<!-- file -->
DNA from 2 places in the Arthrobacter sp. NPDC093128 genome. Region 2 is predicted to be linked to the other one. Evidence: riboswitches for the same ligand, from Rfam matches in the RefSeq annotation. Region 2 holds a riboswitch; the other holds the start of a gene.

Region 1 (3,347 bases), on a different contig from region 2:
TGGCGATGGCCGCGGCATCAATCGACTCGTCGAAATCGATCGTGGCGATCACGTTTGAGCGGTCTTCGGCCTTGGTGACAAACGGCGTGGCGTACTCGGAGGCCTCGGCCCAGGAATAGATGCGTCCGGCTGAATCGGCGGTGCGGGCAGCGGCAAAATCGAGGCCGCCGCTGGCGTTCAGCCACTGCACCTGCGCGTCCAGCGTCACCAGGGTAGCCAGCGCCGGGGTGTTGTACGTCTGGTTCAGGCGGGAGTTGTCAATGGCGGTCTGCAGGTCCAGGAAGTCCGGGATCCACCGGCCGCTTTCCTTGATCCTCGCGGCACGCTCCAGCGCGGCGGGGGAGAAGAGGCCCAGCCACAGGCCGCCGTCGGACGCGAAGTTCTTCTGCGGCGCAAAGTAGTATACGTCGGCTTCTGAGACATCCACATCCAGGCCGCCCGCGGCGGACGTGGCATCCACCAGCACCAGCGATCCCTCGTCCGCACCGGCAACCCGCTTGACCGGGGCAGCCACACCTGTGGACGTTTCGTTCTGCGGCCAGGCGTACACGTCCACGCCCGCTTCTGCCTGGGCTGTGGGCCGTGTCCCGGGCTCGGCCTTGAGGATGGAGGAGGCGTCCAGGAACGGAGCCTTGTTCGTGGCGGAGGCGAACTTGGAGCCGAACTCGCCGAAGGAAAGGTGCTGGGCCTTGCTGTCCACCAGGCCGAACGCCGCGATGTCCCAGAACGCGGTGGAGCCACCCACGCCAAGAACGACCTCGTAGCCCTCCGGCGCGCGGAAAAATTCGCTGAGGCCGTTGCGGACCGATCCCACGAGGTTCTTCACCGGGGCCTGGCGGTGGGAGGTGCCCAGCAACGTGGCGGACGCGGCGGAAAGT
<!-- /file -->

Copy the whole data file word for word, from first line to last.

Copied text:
DNA from 2 places in the Arthrobacter sp. NPDC093128 genome. Region 2 is predicted to be linked to the other one. Evidence: riboswitches for the same ligand, from Rfam matches in the RefSeq annotation. Region 2 holds a riboswitch; the other holds the start of a gene.

Region 1 (3,347 bases), on a different contig from region 2:
TGGCGATGGCCGCGGCATCAATCGACTCGTCGAAATCGATCGTGGCGATCACGTTTGAGCGGTCTTCGGCCTTGGTGACAAACGGCGTGGCGTACTCGGAGGCCTCGGCCCAGGAATAGATGCGTCCGGCTGAATCGGCGGTGCGGGCAGCGGCAAAATCGAGGCCGCCGCTGGCGTTCAGCCACTGCACCTGCGCGTCCAGCGTCACCAGGGTAGCCAGCGCCGGGGTGTTGTACGTCTGGTTCAGGCGGGAGTTGTCAATGGCGGTCTGCAGGTCCAGGAAGTCCGGGATCCACCGGCCGCTTTCCTTGATCCTCGCGGCACGCTCCAGCGCGGCGGGGGAGAAGAGGCCCAGCCACAGGCCGCCGTCGGACGCGAAGTTCTTCTGCGGCGCAAAGTAGTATACGTCGGCTTCTGAGACATCCACATCCAGGCCGCCCGCGGCGGACGTGGCATCCACCAGCACCAGCGATCCCTCGTCCGCACCGGCAACCCGCTTGACCGGGGCAGCCACACCTGTGGACGTTTCGTTCTGCGGCCAGGCGTACACGTCCACGCCCGCTTCTGCCTGGGCTGTGGGCCGTGTCCCGGGCTCGGCCTTGAGGATGGAGGAGGCGTCCAGGAACGGAGCCTTGTTCGTGGCGGAGGCGAACTTGGAGCCGAACTCGCCGAAGGAAAGGTGCTGGGCCTTGCTGTCCACCAGGCCGAACGCCGCGATGTCCCAGAACGCGGTGGAGCCACCCACGCCAAGAACGACCTCGTAGCCCTCCGGCGCGCGGAAAAATTCGCTGAGGCCGTTGCGGACCGATCCCACGAGGTTCTTCACCGGGGCCTGGCGGTGGGAGGTGCCCAGCAACGTGGCGGACGCGGCGGAAAGT